Until the end of the first paragraph when the narrator reveals that he has been referring to black men’s pursuit of Fern, Fern’s race as well as her culture remain ambiguous and unimportant. Thereafter the narrator states that “[a]nyone, of course, could see her, could see her eyes.”( 17) This serves to nullify the importance of race when observing Fern, similar to the subverting of race that is constituted by the narrator’s claim “[l]ike her face, the whole countryside seemed to flow into her eyes.”(17) Along with the narrator’s outright statement that he is referring to black men’s pursuit of Fern, the revelation that “whole countryside” flowed into her eyes reveals Fern’s oblivious of race when selecting a suitor.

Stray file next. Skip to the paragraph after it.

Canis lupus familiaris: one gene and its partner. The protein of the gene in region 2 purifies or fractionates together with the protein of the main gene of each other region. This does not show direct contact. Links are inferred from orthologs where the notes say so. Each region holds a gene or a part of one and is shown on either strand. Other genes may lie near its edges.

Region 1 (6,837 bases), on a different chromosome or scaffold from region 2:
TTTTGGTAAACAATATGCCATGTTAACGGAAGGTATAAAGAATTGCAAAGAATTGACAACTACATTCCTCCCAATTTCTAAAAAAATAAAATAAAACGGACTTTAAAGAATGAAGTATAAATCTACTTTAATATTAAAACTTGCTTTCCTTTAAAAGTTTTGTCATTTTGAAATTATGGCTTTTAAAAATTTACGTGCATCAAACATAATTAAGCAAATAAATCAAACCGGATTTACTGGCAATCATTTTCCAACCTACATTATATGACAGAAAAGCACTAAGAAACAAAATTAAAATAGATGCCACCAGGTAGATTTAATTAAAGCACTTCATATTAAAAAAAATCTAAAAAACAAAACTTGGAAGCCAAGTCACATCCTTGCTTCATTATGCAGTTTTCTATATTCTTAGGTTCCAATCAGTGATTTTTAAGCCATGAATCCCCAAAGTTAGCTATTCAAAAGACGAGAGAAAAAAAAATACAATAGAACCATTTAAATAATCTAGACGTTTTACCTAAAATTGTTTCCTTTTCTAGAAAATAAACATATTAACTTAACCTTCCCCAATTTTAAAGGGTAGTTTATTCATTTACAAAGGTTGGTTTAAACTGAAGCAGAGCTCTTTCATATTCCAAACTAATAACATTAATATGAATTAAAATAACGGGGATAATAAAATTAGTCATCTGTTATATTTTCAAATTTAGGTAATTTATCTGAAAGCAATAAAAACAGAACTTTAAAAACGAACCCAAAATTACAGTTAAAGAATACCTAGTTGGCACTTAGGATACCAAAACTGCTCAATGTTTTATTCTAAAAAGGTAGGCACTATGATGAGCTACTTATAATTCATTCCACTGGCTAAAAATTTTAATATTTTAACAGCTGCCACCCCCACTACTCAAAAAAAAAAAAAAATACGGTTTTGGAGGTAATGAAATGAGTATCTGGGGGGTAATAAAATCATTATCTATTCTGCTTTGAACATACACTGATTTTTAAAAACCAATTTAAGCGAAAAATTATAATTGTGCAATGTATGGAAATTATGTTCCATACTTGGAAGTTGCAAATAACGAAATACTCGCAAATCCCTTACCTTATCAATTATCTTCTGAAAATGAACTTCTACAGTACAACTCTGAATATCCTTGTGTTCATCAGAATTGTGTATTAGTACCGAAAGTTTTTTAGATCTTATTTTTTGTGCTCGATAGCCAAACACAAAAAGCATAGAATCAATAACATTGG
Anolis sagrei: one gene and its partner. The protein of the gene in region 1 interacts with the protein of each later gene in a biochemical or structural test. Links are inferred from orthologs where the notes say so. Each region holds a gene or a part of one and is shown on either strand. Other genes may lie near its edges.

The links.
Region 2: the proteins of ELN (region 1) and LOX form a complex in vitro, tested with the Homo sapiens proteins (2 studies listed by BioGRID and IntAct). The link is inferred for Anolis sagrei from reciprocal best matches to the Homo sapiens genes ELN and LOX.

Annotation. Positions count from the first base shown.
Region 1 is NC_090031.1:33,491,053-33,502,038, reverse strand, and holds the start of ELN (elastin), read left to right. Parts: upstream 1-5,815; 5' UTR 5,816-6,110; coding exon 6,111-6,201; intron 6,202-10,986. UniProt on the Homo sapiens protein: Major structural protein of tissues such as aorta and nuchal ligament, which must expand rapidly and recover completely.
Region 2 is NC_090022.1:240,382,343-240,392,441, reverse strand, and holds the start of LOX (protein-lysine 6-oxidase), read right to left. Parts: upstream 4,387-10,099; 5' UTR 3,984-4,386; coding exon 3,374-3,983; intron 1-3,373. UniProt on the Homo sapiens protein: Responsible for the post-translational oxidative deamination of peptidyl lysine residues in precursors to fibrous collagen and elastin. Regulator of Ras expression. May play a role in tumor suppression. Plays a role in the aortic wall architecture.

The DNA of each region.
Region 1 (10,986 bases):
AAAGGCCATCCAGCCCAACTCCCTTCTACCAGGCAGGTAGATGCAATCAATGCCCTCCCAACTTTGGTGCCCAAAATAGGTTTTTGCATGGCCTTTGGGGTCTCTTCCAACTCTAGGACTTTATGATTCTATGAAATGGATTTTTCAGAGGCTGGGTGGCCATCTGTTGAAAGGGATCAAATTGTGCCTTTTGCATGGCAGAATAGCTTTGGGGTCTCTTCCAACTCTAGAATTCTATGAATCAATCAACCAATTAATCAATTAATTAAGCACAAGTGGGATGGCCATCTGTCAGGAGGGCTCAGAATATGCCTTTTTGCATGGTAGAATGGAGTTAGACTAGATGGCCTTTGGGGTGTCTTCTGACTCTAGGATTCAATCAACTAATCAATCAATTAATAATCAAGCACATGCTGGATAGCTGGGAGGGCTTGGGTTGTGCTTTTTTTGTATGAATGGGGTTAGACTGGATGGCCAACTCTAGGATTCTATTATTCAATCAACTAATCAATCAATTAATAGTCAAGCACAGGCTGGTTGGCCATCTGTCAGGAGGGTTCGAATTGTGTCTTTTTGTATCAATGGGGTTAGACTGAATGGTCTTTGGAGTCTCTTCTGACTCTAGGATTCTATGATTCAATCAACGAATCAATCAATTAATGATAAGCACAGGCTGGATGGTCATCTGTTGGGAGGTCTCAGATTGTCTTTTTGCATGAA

An analogy that the narrator establishes is on page 18 when he claims “that love is not a thing like prejudice which can be bettered by changes of town.” Like love, race is not a thing like prejudice which can bettered by changes of town, revealing an insight into Fern’s world. This shows that Fern is oblivious to the implications that her race will have on her happiness. The fact that her eye’s “desire nothing” demonstrates the limitations that Fern’s race has on her pursuit of happiness. When walking with the narrator Fern asks “[d]oesn’t it make you mad? […] she meant the row of petty gossiping people[…]she meant the world.”(19) This reveals the contempt Fern has for her society that has structured value of race. Thus, through the analogy that associates love and race as things that can’t be bettered by changes of town, the narrator reveals Fern’s devaluation of the implications race. Ultimately it is Fern’s obliviousness to race that leaves her taking the countryside into her eyes; her eyes that have and see no racial implications whatsoever. Through the narrator’s elaboration of the importance of race that seems to have no insinuations for Fern, we’re able to see what Fern can’t see, that race can’t be bettered by a change of town.